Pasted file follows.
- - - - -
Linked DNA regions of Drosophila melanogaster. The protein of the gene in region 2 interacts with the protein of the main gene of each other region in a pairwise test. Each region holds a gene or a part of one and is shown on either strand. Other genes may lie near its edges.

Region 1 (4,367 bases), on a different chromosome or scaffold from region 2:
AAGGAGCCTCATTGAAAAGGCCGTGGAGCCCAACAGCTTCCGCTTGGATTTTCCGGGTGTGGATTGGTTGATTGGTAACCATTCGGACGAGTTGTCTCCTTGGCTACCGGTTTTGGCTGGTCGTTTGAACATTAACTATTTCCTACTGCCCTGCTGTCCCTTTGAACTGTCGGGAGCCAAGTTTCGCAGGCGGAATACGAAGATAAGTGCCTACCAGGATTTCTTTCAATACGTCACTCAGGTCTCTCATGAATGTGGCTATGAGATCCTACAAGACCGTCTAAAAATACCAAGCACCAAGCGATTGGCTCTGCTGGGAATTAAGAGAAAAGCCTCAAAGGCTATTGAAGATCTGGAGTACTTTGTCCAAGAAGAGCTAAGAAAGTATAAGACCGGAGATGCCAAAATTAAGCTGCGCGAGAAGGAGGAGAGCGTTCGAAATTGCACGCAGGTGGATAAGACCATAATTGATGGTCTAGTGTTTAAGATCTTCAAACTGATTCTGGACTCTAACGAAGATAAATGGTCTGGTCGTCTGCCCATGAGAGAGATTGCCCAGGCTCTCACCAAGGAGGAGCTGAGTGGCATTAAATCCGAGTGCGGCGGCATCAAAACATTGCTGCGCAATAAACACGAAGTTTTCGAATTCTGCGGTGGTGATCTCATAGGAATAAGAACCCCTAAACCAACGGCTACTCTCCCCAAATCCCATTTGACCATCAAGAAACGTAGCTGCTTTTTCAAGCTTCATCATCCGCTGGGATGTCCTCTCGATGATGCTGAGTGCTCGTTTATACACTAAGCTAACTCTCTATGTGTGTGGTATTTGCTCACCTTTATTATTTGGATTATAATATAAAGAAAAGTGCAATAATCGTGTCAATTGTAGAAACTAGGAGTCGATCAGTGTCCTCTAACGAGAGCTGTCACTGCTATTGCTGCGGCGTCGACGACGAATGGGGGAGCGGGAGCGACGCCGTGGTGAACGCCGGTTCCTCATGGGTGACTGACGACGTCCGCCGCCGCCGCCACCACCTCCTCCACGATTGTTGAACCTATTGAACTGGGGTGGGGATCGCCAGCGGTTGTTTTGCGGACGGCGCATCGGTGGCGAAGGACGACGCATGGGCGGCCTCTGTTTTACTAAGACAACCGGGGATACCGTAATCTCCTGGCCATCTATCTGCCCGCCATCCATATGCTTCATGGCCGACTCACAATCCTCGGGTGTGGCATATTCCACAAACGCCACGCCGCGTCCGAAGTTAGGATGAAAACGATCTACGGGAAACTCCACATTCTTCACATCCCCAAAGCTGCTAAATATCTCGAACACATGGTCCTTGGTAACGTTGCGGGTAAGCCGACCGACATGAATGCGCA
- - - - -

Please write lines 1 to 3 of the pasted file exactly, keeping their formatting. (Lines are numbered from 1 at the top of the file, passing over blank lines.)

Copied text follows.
Linked DNA regions of Drosophila melanogaster. The protein of the gene in region 2 interacts with the protein of the main gene of each other region in a pairwise test. Each region holds a gene or a part of one and is shown on either strand. Other genes may lie near its edges.

Region 1 (4,367 bases), on a different chromosome or scaffold from region 2:
AAGGAGCCTCATTGAAAAGGCCGTGGAGCCCAACAGCTTCCGCTTGGATTTTCCGGGTGTGGATTGGTTGATTGGTAACCATTCGGACGAGTTGTCTCCTTGGCTACCGGTTTTGGCTGGTCGTTTGAACATTAACTATTTCCTACTGCCCTGCTGTCCCTTTGAACTGTCGGGAGCCAAGTTTCGCAGGCGGAATACGAAGATAAGTGCCTACCAGGATTTCTTTCAATACGTCACTCAGGTCTCTCATGAATGTGGCTATGAGATCCTACAAGACCGTCTAAAAATACCAAGCACCAAGCGATTGGCTCTGCTGGGAATTAAGAGAAAAGCCTCAAAGGCTATTGAAGATCTGGAGTACTTTGTCCAAGAAGAGCTAAGAAAGTATAAGACCGGAGATGCCAAAATTAAGCTGCGCGAGAAGGAGGAGAGCGTTCGAAATTGCACGCAGGTGGATAAGACCATAATTGATGGTCTAGTGTTTAAGATCTTCAAACTGATTCTGGACTCTAACGAAGATAAATGGTCTGGTCGTCTGCCCATGAGAGAGATTGCCCAGGCTCTCACCAAGGAGGAGCTGAGTGGCATTAAATCCGAGTGCGGCGGCATCAAAACATTGCTGCGCAATAAACACGAAGTTTTCGAATTCTGCGGTGGTGATCTCATAGGAATAAGAACCCCTAAACCAACGGCTACTCTCCCCAAATCCCATTTGACCATCAAGAAACGTAGCTGCTTTTTCAAGCTTCATCATCCGCTGGGATGTCCTCTCGATGATGCTGAGTGCTCGTTTATACACTAAGCTAACTCTCTATGTGTGTGGTATTTGCTCACCTTTATTATTTGGATTATAATATAAAGAAAAGTGCAATAATCGTGTCAATTGTAGAAACTAGGAGTCGATCAGTGTCCTCTAACGAGAGCTGTCACTGCTATTGCTGCGGCGTCGACGACGAATGGGGGAGCGGGAGCGACGCCGTGGTGAACGCCGGTTCCTCATGGGTGACTGACGACGTCCGCCGCCGCCGCCACCACCTCCTCCACGATTGTTGAACCTATTGAACTGGGGTGGGGATCGCCAGCGGTTGTTTTGCGGACGGCGCATCGGTGGCGAAGGACGACGCATGGGCGGCCTCTGTTTTACTAAGACAACCGGGGATACCGTAATCTCCTGGCCATCTATCTGCCCGCCATCCATATGCTTCATGGCCGACTCACAATCCTCGGGTGTGGCATATTCCACAAACGCCACGCCGCGTCCGAAGTTAGGATGAAAACGATCTACGGGAAACTCCACATTCTTCACATCCCCAAAGCTGCTAAATATCTCGAACACATGGTCCTTGGTAACGTTGCGGGTAAGCCGACCGACATGAATGCGCA